London’s first woman concertmaster steps down

Clio Gould, who broke the glass ceiling when she became leader of the Royal Philharmonic Orchestra in 2002, led her final rehearsal today.

She told the players: ‘It has been an immense privilege to be here and work with you all. However, I feel it’s now time to hand the privilege over. I’ve had an absolutely amazing time here. This orchestra has such heart, soul, spirit and courage. I’ve loved working with you all so much – thank you all for these happy years.’

Clio-Gould

Clio also leads the London Sinfonietta and the Royal Academy Soloists.

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  • Whilst this may be commendable, it doesn’t do justice or lend accuracy to London’s actual ‘first woman’ concertmaster, Stephanie Gonley who took up her post as leader of the English Chamber Orchestra several years before Clio Gould was appointed.

      • I’m amazed by how – even by the standards of online sniping – your comments come across as perversely jealous and embittered.
        This is a simple piece about Clio Gould leaving her post at the RPO. Nothing else.
        And yet, it’s a moment for you to get some strange and toxic weight off your shoulders.

        Imagine that – to deal with your silly “MO” comment – a brilliant violinist who marries another brilliant violinist. It would strike me as strange to not to support, nurture and promote each other.

        You know, Edmund, that thing that relationships and music making are based on. Care.

        The reality is though that the only thing we have any say in is how we behave and act, how we play our instruments and how we conduct ourselves. There is no possibility that the role of Concertmaster can be passed on if other members/musicians of various groups aren’t equally in favour.

        Unfortunately, based on your comments I’m not sure you can understand what that means. To inspire loyalty and admiration in others. I’m sorry for you.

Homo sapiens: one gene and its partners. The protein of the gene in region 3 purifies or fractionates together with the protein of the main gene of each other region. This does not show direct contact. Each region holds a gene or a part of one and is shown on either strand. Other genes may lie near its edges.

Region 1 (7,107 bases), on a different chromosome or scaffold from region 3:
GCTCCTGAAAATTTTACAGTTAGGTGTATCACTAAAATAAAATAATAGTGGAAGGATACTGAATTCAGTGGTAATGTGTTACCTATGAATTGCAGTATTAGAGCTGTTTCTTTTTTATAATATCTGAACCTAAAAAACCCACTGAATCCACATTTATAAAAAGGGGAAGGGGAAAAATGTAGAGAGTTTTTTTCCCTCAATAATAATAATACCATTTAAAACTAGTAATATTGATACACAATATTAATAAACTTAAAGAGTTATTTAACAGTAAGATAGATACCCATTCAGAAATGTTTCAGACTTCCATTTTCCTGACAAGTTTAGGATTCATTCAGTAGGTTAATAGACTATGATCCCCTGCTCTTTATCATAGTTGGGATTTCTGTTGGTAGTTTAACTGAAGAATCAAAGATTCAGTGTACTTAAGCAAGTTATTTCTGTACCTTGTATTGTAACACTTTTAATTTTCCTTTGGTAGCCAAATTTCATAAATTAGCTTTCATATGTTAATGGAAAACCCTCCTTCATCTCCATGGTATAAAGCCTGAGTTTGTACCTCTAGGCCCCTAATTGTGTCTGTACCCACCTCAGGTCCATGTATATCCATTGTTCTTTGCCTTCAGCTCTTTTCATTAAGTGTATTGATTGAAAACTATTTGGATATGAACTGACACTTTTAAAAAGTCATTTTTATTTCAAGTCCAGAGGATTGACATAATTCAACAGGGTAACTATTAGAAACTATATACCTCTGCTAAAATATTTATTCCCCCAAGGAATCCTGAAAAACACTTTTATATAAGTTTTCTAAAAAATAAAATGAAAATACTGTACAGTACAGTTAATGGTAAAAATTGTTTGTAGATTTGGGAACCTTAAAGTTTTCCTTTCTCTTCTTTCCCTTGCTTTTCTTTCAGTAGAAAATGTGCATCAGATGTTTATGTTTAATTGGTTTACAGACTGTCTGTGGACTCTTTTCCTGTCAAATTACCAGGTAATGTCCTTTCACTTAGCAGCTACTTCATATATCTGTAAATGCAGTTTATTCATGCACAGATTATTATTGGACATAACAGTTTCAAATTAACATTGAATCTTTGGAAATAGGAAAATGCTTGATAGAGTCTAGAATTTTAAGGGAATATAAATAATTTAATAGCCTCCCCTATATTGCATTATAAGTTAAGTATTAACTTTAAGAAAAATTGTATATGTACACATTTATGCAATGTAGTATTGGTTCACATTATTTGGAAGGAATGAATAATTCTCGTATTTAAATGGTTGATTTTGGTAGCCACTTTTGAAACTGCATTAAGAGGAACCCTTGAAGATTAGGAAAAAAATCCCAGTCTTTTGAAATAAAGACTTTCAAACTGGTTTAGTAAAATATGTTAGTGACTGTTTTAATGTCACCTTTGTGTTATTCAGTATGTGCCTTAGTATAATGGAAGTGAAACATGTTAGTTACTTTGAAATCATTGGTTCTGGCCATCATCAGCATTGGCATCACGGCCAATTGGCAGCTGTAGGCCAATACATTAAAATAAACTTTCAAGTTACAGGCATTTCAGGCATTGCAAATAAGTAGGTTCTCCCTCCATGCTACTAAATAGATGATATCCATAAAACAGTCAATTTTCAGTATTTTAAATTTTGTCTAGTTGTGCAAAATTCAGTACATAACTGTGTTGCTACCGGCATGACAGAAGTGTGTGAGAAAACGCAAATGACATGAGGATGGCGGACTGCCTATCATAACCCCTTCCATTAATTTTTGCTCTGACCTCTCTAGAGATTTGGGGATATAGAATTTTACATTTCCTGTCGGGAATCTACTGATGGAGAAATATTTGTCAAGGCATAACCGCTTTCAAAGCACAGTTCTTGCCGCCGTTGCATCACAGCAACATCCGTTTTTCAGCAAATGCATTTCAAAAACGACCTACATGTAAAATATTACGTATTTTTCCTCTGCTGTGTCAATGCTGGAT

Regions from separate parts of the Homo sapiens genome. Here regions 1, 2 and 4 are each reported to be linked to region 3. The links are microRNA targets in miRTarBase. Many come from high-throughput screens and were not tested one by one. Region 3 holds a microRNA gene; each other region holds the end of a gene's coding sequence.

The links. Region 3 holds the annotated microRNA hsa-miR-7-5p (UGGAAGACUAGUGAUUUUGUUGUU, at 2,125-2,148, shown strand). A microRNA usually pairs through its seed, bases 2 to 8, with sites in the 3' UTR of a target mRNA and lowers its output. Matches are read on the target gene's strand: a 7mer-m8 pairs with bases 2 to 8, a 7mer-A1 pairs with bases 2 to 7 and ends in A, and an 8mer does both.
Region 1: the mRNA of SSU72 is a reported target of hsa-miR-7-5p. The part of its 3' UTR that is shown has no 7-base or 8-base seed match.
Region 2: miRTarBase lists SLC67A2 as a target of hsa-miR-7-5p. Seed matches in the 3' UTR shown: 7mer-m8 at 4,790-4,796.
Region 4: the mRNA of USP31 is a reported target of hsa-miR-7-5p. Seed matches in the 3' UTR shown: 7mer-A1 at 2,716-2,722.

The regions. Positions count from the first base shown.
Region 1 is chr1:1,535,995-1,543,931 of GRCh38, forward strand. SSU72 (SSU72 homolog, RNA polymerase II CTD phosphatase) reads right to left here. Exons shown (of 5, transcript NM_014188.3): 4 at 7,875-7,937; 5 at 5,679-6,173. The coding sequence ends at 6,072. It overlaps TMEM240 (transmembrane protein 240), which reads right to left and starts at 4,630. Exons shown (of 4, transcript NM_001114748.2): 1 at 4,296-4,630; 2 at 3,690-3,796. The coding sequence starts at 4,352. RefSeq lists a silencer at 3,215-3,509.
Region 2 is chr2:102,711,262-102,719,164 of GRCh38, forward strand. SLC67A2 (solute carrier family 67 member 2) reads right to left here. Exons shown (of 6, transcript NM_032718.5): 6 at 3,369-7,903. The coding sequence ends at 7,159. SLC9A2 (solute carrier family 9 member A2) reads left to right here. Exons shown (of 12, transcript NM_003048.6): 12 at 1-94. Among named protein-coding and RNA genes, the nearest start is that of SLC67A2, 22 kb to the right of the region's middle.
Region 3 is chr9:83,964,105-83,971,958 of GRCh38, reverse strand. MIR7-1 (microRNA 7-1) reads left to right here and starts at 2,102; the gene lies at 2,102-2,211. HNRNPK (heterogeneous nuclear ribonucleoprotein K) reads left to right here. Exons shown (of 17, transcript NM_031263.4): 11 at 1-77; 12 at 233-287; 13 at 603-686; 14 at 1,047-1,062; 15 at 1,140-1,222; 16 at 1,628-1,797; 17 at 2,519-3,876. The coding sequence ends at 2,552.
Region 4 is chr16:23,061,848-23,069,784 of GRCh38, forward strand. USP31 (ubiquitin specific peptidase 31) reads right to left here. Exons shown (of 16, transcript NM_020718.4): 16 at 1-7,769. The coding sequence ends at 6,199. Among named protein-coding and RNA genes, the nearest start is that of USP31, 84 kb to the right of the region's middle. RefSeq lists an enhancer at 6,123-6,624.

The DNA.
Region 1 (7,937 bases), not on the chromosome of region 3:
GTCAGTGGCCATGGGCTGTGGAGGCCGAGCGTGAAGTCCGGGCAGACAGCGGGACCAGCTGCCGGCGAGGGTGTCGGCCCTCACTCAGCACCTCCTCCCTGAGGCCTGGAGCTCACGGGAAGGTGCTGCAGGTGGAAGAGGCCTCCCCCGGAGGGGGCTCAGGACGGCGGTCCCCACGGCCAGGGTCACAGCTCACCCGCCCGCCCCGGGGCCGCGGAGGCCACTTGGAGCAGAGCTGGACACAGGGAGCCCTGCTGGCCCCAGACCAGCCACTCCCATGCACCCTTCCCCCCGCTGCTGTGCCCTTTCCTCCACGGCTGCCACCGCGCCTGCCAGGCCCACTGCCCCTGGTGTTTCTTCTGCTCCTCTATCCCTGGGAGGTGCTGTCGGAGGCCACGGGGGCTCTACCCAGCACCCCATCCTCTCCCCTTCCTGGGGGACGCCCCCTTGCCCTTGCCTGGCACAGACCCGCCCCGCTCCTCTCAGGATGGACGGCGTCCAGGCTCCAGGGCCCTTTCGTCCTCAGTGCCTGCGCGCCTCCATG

• Oh dear Mr. Pioro. What a pity you appear to have launched into vitriol rather unexpectedly. Good to see you’re passionate though. Keep up the good work. Nepotism can be viewed in so many ways and I’m sure your opinion is as valid as any other.

        • There is nothing misanthropic about my remarks, be reassured. I’m simply espousing a view about the accuracy of Norman’s initial statement and alluding to the fact that Ms. Gould has rewarded her husband with two fine jobs, neither of which he would, in my opinion, been appointed to. Call it support, call it nepotism, call it what you will, it’s just an opinion and nothing more. Your passion is to be commended however. Keep up the good work.

  • What about Iona Brown, who led Academy of St Martins in the fields, and Nona Liddell who was the leader and founder member of London Sinfonietta?

  • Back in the 1930s Marie Wilson was leader of section B of the BBC Symphony Orchestra. After the war she played in the Philharmonia though not, of course, as leader.

    • Ms Fletcher has been concert master of the Halle since 1997. She is a superb player and inspirational leader. David S retired string player member of Halle 1974-1998

      • A little more information about Ms Fletcher:
        Lyn Fletcher joined the Hallé Orchestra as Leader in January 1997. She was Co-leader of the Philharmonia between 1986 and 1989,and Co-leader of the City of Birmingham Symphony Orchestra from 1990 – 1996. She has also been a guest Leader of many other orchestras.

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